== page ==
3) replacing the Reuters/University of Michigan Consumer Expectations Index with an equally weighted average of consumer expectations of business and economic conditions using questions from Surveys of Consumers conducted by Reuters/University of Michigan and Consumer Confidence Survey by The Conference Board (after 1978, Reuters/University of Michigan Consumer Expectations Index remains in the index before 1978 ); and
4) replacing “New Orders for (nondefense) Capital Goods” with “New Orders for (nondefense) Capital Goods excluding Aircraft.”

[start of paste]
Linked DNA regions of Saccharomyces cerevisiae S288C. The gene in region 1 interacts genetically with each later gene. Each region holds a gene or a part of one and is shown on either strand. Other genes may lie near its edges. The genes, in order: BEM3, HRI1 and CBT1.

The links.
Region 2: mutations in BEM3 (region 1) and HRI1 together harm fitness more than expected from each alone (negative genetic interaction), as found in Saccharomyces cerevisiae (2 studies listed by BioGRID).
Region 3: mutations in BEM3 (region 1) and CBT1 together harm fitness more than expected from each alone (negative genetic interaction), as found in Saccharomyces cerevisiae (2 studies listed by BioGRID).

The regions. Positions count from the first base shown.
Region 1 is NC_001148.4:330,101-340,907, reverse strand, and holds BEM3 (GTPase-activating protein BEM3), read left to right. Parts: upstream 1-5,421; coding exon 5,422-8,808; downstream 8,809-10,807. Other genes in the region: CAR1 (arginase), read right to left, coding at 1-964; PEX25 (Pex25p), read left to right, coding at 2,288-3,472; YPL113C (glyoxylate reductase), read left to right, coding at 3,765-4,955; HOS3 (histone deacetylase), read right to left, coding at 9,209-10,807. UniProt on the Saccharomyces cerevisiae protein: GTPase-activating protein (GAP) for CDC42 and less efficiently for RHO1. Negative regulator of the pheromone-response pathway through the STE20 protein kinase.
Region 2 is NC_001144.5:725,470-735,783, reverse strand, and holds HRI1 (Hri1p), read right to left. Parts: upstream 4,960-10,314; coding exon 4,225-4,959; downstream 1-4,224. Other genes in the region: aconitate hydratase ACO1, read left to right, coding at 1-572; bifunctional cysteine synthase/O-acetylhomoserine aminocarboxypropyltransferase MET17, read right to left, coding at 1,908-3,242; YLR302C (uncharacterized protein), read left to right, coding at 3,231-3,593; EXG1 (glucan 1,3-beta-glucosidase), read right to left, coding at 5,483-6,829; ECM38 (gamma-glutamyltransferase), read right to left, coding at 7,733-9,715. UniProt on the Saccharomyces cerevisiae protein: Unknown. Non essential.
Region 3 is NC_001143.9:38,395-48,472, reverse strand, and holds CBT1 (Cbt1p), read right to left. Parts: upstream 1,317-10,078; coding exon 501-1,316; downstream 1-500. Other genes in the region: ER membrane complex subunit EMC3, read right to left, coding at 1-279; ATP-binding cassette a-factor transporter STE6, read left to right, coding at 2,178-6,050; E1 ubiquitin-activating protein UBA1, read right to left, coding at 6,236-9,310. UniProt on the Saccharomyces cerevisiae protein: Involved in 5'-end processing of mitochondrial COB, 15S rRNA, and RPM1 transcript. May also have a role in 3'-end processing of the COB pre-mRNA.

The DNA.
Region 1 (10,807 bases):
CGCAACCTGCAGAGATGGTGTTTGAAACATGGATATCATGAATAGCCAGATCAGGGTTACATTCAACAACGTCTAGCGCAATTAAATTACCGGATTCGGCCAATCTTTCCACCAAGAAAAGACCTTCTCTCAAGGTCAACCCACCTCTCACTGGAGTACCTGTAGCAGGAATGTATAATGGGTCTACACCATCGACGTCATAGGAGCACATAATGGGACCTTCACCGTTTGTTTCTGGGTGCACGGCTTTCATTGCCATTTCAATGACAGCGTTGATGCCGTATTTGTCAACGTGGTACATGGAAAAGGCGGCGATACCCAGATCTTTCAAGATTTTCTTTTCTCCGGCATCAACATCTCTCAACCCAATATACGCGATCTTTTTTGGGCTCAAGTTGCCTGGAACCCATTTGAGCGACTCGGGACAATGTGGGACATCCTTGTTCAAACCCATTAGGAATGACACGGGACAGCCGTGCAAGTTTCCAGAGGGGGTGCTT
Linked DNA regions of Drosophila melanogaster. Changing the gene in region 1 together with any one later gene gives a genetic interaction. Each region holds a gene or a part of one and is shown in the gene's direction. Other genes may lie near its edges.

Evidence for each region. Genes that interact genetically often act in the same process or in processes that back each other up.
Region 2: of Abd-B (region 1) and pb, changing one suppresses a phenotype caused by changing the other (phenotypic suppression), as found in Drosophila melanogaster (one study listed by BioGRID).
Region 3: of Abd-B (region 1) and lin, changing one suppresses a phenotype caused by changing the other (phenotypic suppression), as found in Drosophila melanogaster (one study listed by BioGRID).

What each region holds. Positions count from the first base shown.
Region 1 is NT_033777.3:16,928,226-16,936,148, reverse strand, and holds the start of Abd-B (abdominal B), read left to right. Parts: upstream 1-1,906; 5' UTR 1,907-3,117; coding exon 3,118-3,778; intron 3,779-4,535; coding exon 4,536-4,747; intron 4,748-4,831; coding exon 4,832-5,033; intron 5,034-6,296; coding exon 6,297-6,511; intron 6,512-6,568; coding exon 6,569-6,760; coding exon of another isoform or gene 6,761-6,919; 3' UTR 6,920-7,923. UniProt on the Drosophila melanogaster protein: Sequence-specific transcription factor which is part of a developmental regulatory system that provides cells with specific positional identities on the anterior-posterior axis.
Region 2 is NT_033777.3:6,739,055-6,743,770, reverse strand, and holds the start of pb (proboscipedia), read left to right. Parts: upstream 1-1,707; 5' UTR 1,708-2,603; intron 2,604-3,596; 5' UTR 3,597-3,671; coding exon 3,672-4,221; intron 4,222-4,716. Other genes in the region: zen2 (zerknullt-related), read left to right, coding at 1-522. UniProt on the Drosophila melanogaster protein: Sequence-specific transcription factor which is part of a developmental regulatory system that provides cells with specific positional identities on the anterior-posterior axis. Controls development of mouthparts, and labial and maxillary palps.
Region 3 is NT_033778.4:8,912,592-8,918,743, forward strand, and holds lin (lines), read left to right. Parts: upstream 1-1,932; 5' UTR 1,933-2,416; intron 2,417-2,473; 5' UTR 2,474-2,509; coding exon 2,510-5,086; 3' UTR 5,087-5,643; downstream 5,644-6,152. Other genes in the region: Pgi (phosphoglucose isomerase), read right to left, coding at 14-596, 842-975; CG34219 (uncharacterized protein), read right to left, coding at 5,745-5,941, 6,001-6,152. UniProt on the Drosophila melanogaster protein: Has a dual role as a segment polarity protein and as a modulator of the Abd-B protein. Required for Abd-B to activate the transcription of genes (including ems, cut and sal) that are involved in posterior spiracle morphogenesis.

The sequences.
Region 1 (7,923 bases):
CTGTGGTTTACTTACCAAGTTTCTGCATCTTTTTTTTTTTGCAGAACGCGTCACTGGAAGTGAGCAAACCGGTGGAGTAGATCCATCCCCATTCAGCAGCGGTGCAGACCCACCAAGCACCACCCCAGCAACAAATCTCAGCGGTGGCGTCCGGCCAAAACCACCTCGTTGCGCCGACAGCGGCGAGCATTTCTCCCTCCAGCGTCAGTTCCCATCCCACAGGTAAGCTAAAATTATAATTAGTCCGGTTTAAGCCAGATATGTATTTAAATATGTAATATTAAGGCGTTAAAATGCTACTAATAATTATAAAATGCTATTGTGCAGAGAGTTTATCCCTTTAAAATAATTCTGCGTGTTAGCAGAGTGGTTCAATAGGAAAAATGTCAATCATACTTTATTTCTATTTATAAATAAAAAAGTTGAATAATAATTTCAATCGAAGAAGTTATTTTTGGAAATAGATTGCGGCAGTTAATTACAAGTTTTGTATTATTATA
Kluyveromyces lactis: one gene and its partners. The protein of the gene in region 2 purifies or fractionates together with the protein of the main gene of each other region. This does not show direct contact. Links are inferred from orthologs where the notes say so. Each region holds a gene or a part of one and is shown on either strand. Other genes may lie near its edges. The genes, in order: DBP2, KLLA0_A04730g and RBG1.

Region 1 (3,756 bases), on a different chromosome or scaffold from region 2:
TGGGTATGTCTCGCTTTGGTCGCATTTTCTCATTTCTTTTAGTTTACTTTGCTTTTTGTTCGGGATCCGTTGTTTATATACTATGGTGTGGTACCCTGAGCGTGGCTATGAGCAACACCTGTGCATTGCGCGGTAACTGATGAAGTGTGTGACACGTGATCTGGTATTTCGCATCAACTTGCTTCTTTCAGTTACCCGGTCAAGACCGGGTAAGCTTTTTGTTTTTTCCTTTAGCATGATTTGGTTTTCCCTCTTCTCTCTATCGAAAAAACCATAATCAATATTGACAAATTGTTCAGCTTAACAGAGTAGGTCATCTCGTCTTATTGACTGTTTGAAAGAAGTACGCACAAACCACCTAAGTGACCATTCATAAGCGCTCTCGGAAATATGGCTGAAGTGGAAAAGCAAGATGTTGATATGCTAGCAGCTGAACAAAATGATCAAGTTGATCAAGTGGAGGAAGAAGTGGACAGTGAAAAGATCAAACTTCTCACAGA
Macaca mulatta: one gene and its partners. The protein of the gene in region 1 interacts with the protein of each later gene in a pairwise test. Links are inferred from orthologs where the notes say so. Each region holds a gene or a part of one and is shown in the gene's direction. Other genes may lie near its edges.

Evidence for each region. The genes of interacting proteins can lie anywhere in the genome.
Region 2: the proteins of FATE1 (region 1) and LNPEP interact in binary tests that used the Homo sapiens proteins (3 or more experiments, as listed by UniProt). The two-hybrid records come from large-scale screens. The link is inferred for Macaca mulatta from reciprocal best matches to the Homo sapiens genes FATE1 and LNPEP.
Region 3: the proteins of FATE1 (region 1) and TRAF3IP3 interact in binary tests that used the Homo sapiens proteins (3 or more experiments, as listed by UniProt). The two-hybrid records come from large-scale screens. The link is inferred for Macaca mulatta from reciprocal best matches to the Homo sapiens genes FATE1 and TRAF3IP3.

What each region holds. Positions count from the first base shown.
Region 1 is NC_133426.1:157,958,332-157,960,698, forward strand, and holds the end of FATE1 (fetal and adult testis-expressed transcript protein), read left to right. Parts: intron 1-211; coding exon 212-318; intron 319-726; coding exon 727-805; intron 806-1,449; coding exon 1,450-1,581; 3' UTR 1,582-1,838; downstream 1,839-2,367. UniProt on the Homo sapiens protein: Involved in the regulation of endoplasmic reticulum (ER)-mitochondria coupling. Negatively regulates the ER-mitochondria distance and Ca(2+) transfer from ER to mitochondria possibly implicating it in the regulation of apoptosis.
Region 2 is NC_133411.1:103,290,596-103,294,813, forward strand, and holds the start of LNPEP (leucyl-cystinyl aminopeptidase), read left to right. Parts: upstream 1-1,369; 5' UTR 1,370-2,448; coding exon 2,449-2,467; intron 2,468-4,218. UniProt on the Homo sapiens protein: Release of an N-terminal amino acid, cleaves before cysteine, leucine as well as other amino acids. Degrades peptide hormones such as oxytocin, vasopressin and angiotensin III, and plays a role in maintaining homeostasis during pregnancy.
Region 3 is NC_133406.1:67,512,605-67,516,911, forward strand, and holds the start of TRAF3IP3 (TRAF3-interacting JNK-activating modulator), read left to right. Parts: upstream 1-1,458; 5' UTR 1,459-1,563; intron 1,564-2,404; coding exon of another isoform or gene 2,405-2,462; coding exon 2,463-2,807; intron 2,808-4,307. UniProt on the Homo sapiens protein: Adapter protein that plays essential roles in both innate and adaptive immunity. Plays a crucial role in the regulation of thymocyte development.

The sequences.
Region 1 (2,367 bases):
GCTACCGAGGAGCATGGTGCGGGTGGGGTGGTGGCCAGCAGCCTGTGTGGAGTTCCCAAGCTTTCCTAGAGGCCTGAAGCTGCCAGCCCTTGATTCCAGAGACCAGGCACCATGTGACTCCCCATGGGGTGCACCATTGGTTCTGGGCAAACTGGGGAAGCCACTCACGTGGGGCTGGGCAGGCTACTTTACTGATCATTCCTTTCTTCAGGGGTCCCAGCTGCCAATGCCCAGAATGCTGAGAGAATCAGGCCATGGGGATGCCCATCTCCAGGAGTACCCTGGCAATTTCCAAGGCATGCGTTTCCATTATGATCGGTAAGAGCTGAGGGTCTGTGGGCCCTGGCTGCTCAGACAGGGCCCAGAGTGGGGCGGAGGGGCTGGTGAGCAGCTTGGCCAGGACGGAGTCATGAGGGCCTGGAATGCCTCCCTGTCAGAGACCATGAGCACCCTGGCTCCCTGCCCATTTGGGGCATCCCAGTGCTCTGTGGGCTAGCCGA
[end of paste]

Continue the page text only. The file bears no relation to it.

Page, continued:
In addition to these major changes to the composition, The Conference Board has implemented changes in the methodology and procedures used in the calculation process. These modifications are:
1) normalized levels of the indicator rather than its monthly changes will be used to calculate the component contributions of components based on diffusion indexes such as the ISM New Orders Index;
2) when component data are missing, autoregressions in log differences instead of levels will be used to calculate the statistical imputation of the missing months;
3) trend adjustment will be done in two periods: 1959-1983 and 1984-2010 (same as the volatility adjustment); and
4) LCI contributions to the LEI are calculated from its levels (not monthly changes) and it is inverted